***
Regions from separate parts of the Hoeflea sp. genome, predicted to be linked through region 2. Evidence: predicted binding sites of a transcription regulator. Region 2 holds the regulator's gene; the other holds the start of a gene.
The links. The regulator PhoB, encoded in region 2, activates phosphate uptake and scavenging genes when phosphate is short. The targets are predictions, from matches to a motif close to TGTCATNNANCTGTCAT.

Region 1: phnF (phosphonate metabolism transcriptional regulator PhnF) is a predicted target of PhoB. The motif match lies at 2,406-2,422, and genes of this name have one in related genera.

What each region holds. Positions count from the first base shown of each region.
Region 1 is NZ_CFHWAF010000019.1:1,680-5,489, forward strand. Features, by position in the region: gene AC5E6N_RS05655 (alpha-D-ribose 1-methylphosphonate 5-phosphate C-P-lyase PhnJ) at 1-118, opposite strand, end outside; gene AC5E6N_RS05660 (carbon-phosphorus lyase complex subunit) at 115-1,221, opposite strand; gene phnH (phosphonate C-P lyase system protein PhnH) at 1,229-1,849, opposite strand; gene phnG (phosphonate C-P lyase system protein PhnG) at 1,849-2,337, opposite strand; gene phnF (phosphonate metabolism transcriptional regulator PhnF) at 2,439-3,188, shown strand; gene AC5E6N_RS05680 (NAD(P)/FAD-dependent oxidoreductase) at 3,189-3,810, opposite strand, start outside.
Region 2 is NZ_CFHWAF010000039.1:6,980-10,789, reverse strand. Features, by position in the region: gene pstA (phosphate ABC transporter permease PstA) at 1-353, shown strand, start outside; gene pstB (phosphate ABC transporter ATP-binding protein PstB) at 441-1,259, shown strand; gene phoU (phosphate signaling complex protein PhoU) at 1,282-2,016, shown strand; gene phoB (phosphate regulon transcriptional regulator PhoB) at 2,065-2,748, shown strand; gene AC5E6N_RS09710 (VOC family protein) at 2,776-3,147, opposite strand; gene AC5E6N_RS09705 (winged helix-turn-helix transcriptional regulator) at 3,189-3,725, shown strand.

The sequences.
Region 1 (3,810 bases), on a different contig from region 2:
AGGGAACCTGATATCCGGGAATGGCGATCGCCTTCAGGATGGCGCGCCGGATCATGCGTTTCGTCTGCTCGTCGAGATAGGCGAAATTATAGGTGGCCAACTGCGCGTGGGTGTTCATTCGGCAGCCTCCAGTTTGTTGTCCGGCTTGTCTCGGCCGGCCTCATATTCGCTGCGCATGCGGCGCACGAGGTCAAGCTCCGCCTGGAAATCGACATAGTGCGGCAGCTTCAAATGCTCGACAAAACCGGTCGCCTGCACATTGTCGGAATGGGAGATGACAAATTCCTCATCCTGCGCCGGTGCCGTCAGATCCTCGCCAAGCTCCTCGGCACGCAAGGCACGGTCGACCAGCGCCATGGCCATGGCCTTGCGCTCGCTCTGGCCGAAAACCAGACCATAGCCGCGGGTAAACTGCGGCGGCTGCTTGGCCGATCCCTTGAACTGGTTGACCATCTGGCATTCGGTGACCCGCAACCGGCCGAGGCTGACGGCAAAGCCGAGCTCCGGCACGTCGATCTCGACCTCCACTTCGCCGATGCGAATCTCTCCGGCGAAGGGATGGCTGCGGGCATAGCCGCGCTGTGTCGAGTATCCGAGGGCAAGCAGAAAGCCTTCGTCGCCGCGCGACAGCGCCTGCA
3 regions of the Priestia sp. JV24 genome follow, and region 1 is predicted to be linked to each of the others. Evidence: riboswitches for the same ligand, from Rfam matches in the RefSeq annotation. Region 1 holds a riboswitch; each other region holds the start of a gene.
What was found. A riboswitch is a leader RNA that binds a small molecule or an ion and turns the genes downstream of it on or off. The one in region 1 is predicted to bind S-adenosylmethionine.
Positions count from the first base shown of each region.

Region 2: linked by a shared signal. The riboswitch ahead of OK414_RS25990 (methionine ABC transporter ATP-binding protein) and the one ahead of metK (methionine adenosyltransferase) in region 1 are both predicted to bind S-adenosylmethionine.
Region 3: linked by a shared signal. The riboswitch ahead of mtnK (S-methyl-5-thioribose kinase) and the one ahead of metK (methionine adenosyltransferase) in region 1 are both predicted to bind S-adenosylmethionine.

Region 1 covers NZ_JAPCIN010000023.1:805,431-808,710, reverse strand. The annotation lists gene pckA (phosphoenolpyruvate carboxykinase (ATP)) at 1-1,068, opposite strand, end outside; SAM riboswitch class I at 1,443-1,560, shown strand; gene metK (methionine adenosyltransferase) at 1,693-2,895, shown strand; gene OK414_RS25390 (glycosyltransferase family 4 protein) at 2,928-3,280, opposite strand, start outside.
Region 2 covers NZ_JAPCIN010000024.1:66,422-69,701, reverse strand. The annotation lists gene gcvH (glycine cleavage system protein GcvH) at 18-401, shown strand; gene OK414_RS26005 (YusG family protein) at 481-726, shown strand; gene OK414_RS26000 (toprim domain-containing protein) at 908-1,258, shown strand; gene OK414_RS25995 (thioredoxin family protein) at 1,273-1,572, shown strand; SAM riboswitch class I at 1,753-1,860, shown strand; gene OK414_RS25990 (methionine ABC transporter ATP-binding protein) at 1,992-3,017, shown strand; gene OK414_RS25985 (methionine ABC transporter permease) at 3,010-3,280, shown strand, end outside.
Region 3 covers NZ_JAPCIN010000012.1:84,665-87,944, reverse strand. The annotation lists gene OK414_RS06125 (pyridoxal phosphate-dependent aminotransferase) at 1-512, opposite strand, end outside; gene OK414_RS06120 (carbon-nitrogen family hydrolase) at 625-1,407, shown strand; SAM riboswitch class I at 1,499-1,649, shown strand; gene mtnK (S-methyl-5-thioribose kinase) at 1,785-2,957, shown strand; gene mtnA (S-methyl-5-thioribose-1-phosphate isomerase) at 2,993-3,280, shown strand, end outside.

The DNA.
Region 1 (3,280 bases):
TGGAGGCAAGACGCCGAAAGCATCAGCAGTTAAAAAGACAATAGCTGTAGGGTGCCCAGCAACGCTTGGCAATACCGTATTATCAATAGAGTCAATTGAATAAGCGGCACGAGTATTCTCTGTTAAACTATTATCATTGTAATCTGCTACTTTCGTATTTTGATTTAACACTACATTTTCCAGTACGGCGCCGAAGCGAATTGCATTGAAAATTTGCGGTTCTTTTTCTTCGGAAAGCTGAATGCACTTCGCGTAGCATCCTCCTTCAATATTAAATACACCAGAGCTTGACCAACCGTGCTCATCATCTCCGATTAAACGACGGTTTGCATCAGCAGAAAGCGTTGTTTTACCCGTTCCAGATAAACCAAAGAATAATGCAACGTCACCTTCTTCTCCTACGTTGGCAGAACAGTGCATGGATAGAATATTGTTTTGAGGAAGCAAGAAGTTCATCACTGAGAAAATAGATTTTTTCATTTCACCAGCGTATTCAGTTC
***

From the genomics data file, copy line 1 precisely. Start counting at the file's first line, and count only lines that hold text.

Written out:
Regions from separate parts of the Hoeflea sp. genome, predicted to be linked through region 2. Evidence: predicted binding sites of a transcription regulator. Region 2 holds the regulator's gene; the other holds the start of a gene.